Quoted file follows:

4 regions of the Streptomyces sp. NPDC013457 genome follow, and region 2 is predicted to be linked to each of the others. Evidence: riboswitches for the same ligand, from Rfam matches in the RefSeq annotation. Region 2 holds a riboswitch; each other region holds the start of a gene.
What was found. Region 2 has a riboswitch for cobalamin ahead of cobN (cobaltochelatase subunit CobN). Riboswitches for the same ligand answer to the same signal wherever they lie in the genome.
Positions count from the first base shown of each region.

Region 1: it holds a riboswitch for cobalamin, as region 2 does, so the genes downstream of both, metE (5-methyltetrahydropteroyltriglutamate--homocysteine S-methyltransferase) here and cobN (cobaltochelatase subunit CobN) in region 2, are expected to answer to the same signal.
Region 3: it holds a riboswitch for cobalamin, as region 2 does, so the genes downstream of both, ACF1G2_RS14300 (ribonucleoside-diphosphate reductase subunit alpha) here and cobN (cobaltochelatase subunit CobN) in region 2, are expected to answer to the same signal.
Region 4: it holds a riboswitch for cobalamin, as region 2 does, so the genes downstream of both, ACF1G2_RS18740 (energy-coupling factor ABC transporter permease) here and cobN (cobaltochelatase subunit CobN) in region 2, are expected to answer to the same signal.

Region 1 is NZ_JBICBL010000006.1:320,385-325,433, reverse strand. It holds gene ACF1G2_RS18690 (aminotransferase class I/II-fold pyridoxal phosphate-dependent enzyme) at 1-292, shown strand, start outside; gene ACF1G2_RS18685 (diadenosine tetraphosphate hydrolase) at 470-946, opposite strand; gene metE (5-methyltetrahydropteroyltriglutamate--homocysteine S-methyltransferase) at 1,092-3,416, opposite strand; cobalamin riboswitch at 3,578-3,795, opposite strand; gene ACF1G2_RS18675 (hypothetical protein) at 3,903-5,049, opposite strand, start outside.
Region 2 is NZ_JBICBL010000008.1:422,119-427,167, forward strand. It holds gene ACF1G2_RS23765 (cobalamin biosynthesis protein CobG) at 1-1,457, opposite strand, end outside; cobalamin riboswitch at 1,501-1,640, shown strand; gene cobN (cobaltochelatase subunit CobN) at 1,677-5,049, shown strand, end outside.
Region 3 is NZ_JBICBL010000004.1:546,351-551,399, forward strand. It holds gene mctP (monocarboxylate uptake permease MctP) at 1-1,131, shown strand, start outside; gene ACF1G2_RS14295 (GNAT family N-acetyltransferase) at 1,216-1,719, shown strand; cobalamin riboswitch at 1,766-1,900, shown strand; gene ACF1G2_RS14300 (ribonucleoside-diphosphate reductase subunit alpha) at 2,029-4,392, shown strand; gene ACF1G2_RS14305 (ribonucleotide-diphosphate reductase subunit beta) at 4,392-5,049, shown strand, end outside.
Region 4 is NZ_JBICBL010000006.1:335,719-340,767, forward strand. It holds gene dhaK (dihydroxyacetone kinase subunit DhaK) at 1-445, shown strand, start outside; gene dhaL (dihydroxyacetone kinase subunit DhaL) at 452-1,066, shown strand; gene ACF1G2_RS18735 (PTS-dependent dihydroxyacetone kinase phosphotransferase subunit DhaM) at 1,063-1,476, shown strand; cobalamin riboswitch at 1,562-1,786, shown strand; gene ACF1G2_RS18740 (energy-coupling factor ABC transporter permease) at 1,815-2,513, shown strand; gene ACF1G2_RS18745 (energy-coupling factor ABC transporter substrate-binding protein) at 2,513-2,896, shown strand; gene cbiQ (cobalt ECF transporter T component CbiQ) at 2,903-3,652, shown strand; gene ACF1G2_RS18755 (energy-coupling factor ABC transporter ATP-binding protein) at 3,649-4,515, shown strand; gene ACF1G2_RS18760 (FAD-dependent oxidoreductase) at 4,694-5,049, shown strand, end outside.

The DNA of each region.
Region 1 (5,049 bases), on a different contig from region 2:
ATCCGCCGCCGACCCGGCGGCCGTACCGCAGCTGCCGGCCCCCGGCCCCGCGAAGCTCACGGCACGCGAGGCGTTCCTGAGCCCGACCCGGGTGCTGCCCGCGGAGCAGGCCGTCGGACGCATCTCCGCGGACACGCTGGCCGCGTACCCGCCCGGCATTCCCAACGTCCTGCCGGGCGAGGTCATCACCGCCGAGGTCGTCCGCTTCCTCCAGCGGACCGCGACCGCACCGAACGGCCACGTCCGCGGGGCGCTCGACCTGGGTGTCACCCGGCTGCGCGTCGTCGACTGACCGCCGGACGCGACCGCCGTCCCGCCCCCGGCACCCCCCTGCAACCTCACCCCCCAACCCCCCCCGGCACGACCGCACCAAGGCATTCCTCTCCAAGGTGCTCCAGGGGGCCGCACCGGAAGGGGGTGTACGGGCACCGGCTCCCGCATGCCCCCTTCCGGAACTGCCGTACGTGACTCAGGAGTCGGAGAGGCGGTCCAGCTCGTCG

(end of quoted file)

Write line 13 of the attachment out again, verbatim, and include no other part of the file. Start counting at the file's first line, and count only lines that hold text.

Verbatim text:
ATCCGCCGCCGACCCGGCGGCCGTACCGCAGCTGCCGGCCCCCGGCCCCGCGAAGCTCACGGCACGCGAGGCGTTCCTGAGCCCGACCCGGGTGCTGCCCGCGGAGCAGGCCGTCGGACGCATCTCCGCGGACACGCTGGCCGCGTACCCGCCCGGCATTCCCAACGTCCTGCCGGGCGAGGTCATCACCGCCGAGGTCGTCCGCTTCCTCCAGCGGACCGCGACCGCACCGAACGGCCACGTCCGCGGGGCGCTCGACCTGGGTGTCACCCGGCTGCGCGTCGTCGACTGACCGCCGGACGCGACCGCCGTCCCGCCCCCGGCACCCCCCTGCAACCTCACCCCCCAACCCCCCCCGGCACGACCGCACCAAGGCATTCCTCTCCAAGGTGCTCCAGGGGGCCGCACCGGAAGGGGGTGTACGGGCACCGGCTCCCGCATGCCCCCTTCCGGAACTGCCGTACGTGACTCAGGAGTCGGAGAGGCGGTCCAGCTCGTCG